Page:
Parental Alienation


Parental Alienation

Separation and divorce could be emotionally devastating for families. Children suffer as a result of their parents' fight over custody and access.

In high conflict custody and access cases, parents engage in “parental alienation.” Child Protection psychologists opine that parental alienation is established if:

    there was a prior positive relationship with the targeted parent;
    there is an absence of abuse by the targeted parent;
    there is the use of many of the alienating strategies; and
    the child exhibits most of the alienated child behaviors.

According to child protection psychologists, alienating strategies include:

    Badmouthing the other parent;
    Limiting contact between the parent and child;
    Interfering with communications between the parent and child;
    Telling the child that the targeted parent does not love him or her;
    Forcing the child to choose between the parents;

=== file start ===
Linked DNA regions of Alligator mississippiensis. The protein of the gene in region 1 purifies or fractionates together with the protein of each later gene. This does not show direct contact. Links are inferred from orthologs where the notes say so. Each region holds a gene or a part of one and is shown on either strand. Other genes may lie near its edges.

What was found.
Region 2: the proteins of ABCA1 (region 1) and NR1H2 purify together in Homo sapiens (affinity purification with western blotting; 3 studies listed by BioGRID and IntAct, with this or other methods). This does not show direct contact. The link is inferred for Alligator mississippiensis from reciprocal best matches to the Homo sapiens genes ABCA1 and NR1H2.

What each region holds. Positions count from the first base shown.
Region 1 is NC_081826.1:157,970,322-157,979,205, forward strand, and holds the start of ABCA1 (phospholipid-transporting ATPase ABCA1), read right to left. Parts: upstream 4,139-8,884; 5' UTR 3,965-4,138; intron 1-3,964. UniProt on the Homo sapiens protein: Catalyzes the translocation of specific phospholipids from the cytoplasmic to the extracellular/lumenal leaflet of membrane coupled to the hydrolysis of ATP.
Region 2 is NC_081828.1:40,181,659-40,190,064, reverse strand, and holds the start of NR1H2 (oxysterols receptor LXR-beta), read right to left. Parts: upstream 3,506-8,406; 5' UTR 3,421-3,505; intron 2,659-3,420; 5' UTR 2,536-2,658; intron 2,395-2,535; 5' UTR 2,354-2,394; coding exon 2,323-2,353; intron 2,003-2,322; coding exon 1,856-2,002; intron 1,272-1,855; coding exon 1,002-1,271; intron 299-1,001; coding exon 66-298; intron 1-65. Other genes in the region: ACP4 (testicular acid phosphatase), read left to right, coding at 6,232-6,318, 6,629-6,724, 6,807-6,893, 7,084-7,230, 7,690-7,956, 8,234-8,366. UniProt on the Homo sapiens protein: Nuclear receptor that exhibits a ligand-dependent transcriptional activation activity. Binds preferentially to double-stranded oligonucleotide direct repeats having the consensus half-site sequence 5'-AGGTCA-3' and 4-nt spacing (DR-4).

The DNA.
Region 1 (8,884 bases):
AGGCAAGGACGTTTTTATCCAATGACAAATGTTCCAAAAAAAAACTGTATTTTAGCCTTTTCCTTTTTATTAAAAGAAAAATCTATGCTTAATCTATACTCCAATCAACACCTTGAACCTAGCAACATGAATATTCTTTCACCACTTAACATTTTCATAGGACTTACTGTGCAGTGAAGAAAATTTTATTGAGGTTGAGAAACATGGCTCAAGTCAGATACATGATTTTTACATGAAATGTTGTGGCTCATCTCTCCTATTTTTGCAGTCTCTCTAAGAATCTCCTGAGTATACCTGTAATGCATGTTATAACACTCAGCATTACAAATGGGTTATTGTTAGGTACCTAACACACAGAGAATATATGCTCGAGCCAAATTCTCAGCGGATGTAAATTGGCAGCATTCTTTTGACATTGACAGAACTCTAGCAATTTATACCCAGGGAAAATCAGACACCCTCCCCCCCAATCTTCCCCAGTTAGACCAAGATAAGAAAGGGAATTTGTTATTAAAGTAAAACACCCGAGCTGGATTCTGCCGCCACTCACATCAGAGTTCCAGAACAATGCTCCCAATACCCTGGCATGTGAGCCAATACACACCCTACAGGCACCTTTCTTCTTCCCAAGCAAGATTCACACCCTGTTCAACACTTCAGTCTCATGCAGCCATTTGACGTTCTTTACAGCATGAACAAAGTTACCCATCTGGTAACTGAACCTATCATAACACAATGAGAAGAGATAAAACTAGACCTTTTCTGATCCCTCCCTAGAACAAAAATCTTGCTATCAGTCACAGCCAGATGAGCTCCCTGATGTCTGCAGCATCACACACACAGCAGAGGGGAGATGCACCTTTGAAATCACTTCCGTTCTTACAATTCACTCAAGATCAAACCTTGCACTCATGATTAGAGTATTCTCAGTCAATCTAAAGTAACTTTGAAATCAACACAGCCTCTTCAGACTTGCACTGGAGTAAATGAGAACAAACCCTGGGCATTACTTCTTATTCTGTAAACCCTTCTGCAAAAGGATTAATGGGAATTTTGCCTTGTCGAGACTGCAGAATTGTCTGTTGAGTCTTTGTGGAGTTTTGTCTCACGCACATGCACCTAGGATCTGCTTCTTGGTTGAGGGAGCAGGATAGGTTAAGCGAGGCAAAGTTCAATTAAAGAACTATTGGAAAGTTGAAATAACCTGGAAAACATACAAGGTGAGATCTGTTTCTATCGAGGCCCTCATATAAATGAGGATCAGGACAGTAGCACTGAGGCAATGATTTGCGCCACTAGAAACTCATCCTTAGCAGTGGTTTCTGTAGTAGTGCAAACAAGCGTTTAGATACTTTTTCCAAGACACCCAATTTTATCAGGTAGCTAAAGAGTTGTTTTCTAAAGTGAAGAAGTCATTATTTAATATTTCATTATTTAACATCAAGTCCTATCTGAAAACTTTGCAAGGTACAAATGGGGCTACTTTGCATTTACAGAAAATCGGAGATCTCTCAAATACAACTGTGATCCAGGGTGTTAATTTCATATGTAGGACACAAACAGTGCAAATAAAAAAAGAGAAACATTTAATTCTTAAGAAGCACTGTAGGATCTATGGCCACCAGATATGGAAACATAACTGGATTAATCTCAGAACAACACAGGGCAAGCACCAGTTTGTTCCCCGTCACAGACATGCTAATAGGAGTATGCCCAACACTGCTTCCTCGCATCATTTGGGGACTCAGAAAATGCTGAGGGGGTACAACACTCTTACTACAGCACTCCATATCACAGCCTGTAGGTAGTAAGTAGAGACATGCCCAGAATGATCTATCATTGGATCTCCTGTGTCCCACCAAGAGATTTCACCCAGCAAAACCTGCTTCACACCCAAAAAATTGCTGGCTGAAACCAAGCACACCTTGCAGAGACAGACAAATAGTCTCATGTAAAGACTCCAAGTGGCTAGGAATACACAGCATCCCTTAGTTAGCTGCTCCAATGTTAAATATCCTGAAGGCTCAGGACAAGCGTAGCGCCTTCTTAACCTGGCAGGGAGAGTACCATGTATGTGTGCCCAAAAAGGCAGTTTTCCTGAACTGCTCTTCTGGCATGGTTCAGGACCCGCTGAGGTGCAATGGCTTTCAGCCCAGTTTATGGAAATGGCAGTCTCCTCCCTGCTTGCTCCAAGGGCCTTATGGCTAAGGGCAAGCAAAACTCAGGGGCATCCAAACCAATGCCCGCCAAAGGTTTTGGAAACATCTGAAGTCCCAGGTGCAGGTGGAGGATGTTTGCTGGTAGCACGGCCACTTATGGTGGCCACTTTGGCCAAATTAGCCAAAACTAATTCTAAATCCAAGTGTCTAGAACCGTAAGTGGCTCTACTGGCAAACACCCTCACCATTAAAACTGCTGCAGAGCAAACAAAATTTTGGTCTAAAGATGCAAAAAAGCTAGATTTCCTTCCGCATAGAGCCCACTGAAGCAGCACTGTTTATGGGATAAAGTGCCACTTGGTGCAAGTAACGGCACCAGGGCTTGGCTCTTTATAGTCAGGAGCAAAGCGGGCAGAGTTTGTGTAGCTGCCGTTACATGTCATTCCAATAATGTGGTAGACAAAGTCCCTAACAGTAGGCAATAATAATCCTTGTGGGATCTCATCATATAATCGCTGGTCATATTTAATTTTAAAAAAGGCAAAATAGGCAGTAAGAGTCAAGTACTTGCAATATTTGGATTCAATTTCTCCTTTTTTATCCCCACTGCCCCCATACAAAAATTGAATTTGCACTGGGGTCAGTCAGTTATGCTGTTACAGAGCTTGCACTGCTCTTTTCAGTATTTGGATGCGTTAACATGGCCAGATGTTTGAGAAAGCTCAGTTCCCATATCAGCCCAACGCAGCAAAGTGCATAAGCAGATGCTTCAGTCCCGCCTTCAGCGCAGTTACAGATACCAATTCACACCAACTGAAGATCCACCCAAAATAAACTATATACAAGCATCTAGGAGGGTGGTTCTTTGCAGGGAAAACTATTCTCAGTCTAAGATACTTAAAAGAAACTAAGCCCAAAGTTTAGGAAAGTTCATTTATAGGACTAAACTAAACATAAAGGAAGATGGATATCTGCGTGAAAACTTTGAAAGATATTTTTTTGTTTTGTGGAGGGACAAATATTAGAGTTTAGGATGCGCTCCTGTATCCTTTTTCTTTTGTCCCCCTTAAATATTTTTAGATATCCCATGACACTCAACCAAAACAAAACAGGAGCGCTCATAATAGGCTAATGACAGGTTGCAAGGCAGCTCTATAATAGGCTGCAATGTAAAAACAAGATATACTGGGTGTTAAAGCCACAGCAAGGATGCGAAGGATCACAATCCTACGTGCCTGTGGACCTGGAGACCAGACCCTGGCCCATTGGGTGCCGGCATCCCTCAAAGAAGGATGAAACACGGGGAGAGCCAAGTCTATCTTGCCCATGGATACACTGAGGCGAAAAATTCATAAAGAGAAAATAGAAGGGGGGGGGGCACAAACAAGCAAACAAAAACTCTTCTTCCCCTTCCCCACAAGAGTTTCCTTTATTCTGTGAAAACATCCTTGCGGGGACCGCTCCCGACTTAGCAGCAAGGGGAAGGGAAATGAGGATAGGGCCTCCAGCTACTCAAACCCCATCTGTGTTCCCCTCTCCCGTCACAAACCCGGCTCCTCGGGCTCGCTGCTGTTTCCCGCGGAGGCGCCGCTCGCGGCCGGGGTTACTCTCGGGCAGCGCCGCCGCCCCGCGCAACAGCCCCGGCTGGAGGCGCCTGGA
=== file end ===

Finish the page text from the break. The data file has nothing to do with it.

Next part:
Confiding in the child personal adult and litigation information;
    Forcing the child to reject the targeted parent;
    Asking the child to spy on the targeted parent;
    Asking the child to keep secrets from the targeted parent; and,
    Referring to the targeted parent by their first name.

Conflict and abuse can have life-lasting effects on a child. It is in the child’s best interest for parents to negotiate a parenting plan, outlining how parents will raise their child after separation or divorce.

A parenting plan is a written document that outlines parenting arrangements such as:

    how decisions about the child are made (jointly or individually but in consultation with the other parent);
    how information is shared between parents;
    when each parent will spend time with the child; and,
    how other parenting issues may be addressed.